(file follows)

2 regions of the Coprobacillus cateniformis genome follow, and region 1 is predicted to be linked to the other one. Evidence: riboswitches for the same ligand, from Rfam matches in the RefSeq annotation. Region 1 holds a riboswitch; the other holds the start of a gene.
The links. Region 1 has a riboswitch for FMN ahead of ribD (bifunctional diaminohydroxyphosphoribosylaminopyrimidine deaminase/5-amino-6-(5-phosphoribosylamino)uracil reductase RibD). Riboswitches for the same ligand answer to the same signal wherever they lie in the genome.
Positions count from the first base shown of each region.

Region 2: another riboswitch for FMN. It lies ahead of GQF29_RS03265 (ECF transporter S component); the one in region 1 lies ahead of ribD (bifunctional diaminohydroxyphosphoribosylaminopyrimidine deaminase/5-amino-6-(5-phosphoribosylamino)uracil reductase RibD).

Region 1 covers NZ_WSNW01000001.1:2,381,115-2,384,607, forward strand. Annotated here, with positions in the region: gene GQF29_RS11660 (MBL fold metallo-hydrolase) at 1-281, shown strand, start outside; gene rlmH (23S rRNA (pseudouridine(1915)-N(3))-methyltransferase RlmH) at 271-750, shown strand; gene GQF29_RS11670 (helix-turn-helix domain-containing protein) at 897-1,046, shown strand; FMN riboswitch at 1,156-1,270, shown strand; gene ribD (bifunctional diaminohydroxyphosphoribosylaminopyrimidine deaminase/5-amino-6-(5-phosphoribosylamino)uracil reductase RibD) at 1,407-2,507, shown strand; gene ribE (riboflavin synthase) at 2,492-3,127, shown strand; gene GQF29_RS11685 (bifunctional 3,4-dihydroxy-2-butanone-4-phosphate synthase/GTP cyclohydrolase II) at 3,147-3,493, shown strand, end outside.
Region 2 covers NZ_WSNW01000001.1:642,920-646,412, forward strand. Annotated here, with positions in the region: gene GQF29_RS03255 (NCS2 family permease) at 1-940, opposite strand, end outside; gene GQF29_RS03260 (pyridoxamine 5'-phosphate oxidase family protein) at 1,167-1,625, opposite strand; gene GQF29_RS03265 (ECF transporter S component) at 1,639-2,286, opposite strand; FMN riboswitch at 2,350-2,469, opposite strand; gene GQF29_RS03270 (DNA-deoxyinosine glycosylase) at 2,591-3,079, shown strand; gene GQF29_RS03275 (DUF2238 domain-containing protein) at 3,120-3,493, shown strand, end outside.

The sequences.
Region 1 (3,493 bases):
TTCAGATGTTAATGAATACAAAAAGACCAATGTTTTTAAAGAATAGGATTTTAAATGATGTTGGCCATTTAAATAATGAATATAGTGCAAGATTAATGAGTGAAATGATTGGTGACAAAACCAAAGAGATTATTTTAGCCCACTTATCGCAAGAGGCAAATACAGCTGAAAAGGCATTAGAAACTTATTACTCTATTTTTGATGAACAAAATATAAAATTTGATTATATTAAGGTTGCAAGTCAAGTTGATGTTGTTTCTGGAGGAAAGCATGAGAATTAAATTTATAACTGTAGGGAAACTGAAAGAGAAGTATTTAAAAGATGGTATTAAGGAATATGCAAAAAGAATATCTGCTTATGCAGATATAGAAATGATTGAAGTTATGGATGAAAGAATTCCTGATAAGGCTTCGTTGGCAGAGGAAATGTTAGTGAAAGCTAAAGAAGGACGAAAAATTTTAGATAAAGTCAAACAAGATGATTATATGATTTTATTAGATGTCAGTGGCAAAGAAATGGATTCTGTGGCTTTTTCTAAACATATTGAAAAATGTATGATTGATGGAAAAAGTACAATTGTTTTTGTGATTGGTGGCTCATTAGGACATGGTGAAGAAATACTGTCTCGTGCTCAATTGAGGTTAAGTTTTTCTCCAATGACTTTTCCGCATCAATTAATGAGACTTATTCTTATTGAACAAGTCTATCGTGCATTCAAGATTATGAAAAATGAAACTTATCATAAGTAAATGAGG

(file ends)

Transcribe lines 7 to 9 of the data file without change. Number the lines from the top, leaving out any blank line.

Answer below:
The sequences.
Region 1 (3,493 bases):
TTCAGATGTTAATGAATACAAAAAGACCAATGTTTTTAAAGAATAGGATTTTAAATGATGTTGGCCATTTAAATAATGAATATAGTGCAAGATTAATGAGTGAAATGATTGGTGACAAAACCAAAGAGATTATTTTAGCCCACTTATCGCAAGAGGCAAATACAGCTGAAAAGGCATTAGAAACTTATTACTCTATTTTTGATGAACAAAATATAAAATTTGATTATATTAAGGTTGCAAGTCAAGTTGATGTTGTTTCTGGAGGAAAGCATGAGAATTAAATTTATAACTGTAGGGAAACTGAAAGAGAAGTATTTAAAAGATGGTATTAAGGAATATGCAAAAAGAATATCTGCTTATGCAGATATAGAAATGATTGAAGTTATGGATGAAAGAATTCCTGATAAGGCTTCGTTGGCAGAGGAAATGTTAGTGAAAGCTAAAGAAGGACGAAAAATTTTAGATAAAGTCAAACAAGATGATTATATGATTTTATTAGATGTCAGTGGCAAAGAAATGGATTCTGTGGCTTTTTCTAAACATATTGAAAAATGTATGATTGATGGAAAAAGTACAATTGTTTTTGTGATTGGTGGCTCATTAGGACATGGTGAAGAAATACTGTCTCGTGCTCAATTGAGGTTAAGTTTTTCTCCAATGACTTTTCCGCATCAATTAATGAGACTTATTCTTATTGAACAAGTCTATCGTGCATTCAAGATTATGAAAAATGAAACTTATCATAAGTAAATGAGG